make that possible. But equally, preventing a v2 of Trove or delaying it 
will only make the v1 that we have today less valuable.

We have learned a lot from v1, and the hope is that we can address that in 
v2. Some of the more significant things that I have learned are:

- We should adopt a versioned front-end API from the very beginning; 
making the REST API versioned is not a ‘v2 feature’

- A guest agent running on a tenant instance, with connectivity to a 
shared management message bus is a security loophole; encrypting traffic, 
per-tenant-passwords, and any other scheme is merely lipstick on a 
security hole

- Reliance on Nova for compute resources is fine, but dependence on Nova 
VM specific capabilities (like instance rebuild) is not; it makes things 
like containers or bare-metal second class citizens

- A fair portion of what Trove does is resource orchestration; don’t 
reinvent the wheel, there’s Heat for that. Admittedly, Heat wasn’t as far 
along when Trove got started but that’s not the case today and we have an 
opportunity to fix that now

- A similarly significant portion of what Trove does is to implement a 
state-machine that will perform specific workflows involved in 
implementing database specific operations. This makes the Trove 
taskmanager a stateful entity. Some of the operations could take a fair 
amount of time. This is a serious architectural flaw

- Tenants should not ever be able to directly interact with the underlying 
storage and compute used by database instances; that should be the default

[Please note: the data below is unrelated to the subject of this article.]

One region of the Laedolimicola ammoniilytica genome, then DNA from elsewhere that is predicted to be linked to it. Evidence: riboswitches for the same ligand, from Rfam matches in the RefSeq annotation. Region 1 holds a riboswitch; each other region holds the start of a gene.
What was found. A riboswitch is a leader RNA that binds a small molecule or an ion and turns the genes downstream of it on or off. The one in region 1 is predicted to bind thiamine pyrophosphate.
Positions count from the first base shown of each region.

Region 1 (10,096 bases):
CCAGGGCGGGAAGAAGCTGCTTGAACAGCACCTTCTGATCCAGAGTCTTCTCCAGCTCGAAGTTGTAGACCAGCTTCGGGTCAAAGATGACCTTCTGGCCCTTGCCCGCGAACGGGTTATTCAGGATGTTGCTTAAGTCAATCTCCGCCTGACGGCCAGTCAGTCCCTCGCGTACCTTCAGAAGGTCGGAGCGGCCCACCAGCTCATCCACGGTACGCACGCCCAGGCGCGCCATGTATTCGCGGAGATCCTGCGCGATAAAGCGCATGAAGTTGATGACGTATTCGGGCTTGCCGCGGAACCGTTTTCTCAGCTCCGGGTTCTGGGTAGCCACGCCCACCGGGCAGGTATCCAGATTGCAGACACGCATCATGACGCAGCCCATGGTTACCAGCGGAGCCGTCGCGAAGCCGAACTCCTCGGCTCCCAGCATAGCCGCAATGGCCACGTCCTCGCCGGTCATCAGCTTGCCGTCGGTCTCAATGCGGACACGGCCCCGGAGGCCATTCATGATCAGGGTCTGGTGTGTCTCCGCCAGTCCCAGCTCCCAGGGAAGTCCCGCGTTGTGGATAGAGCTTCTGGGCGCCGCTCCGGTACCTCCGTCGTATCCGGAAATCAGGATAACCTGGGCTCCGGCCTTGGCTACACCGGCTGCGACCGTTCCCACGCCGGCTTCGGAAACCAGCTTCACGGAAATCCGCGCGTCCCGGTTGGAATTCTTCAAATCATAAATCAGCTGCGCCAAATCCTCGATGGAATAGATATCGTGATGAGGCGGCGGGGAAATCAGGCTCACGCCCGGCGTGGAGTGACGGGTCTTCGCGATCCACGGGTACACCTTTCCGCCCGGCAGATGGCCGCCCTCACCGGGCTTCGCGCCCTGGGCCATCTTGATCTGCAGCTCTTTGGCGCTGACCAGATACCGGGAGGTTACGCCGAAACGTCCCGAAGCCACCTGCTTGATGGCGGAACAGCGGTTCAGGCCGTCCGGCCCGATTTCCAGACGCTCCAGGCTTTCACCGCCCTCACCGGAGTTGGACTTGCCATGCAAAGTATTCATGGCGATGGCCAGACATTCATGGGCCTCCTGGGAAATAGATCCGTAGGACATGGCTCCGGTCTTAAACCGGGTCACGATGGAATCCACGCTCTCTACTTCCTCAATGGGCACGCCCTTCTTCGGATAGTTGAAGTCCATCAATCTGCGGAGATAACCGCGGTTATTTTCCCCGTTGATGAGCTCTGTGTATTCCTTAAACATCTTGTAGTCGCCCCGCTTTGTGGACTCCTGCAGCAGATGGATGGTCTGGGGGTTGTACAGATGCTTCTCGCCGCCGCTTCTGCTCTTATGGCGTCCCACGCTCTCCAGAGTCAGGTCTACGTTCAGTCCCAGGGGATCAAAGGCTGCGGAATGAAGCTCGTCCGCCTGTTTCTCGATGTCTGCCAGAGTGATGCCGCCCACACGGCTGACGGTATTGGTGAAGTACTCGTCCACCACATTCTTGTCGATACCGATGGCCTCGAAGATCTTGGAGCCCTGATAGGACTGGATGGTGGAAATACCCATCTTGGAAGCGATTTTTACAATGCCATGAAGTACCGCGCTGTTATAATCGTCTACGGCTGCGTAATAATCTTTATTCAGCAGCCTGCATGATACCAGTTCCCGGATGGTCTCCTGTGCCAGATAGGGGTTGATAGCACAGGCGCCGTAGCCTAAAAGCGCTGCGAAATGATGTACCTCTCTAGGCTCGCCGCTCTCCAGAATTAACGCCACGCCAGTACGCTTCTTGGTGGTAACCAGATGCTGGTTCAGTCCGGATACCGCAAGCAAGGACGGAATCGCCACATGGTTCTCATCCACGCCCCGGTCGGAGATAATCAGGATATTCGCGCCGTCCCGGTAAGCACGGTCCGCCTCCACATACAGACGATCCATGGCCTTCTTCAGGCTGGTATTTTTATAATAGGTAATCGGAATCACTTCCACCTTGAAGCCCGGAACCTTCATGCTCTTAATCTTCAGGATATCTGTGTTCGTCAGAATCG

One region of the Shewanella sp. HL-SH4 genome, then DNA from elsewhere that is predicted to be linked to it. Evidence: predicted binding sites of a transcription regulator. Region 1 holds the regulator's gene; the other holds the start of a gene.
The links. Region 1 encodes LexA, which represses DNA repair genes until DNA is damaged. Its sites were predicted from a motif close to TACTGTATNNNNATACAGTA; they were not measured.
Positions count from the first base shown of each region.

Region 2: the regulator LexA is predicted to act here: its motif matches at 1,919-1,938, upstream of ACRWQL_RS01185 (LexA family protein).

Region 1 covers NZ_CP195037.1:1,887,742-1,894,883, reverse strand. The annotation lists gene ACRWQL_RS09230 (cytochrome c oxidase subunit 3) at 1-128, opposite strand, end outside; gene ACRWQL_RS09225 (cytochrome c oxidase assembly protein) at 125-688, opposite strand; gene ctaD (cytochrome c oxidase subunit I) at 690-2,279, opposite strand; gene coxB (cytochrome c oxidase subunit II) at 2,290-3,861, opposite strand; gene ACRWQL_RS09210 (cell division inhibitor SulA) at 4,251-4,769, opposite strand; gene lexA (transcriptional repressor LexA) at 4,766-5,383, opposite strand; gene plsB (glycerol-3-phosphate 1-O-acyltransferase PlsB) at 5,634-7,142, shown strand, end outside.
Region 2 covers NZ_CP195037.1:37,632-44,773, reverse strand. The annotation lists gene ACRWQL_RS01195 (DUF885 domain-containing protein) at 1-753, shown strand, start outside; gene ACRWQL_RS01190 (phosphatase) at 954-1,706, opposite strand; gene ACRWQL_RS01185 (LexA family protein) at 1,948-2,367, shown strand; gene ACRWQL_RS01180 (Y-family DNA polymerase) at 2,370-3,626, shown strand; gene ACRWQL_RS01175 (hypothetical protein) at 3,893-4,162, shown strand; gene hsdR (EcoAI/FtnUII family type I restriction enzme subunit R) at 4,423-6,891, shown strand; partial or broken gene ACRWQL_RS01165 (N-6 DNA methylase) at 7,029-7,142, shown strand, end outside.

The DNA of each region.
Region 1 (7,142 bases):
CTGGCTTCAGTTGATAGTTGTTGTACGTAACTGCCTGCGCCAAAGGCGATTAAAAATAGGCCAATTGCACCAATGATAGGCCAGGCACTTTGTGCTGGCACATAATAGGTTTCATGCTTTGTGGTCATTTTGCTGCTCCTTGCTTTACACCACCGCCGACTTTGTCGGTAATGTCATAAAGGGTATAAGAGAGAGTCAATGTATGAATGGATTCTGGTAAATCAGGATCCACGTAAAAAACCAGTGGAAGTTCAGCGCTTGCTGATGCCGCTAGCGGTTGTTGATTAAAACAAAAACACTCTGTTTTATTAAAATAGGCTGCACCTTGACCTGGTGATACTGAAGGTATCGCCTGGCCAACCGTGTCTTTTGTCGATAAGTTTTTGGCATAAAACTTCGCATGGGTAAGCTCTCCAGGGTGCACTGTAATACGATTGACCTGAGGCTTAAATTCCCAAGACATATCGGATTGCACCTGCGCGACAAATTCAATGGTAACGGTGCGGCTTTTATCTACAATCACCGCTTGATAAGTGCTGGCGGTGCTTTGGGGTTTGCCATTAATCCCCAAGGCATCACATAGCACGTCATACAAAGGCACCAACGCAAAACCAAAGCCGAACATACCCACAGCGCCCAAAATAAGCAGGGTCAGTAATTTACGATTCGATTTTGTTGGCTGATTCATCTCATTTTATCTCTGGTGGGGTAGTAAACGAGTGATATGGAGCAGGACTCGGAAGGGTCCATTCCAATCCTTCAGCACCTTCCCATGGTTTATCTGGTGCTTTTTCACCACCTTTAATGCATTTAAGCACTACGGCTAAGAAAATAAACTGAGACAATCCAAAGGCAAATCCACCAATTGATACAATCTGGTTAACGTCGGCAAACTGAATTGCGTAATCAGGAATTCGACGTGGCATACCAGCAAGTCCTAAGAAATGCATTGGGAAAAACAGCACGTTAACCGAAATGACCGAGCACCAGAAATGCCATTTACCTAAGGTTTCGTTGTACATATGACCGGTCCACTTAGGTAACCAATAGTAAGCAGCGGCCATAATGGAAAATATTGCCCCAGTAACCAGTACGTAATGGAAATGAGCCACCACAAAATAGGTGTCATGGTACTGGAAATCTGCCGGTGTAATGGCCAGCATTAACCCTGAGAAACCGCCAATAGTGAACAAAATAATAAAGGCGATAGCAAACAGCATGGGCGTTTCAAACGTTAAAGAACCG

configuration, not an untested deployment alternative

- The CI should test all databases that are considered to be ‘supported’ 
without excessive use of resources in the gate; better code modularization 
will help determine the tests which can safely be skipped in testing 
changes

- Clusters should be first class citizens not an afterthought, single 
instance databases may be the ‘special case’, not the other way around

- The project must provide guest images (or at least complete tooling for 
deployers to build these); while the project can’t distribute operating 
systems and database software, the current deployment model merely impedes 
adoption

- Clusters spanning OpenStack deployments are a real thing that must be 
supported

This might sound harsh, that isn’t the intent. Each of these is the 
consequence of one or more perfectly rational decisions. Some of those 
decisions have had unintended consequences, and others were made knowing 
that we would be incurring some technical debt; debt we have not had the 
time or resources to address. Fixing all these is not impossible, it just 
takes the dedication of resources by the community.

I do not have a complete design for what the new Trove would look like. 
For example, I don’t know how we will interact with other projects (like 
Heat). Many questions remain to be explored and answered.

Would it suffice to just use the existing Heat resources and build 
templates around those, or will it be better to implement custom Trove 
resources and then orchestrate things based on those resources?

Would Trove implement the workflows required for multi-stage database 
operations by itself, or would it rely on some other project (say Mistral) 
for this? Is Mistral really a workflow service, or just cron on steroids? 
I don’t know the answer but I would like to find out.

While we don’t have the answers to these questions, I think this is a 
conversation that we must have, one that we must decide on, and then as a 
community commit the resources required to make a Trove v2 which delivers 
on the mission of the project; “To provide scalable and reliable Cloud 
Database as a Service provisioning functionality for both relational and 
non-relational database engines, and to continue to improve its 
fully-featured and extensible open source framework.”[2]

Thanks,

-amrith​


[1] https://www.openstack.org/assets/survey/April2017SurveyReport.pdf
[2] https://wiki.openstack.org/wiki/Trove#Mission_Statement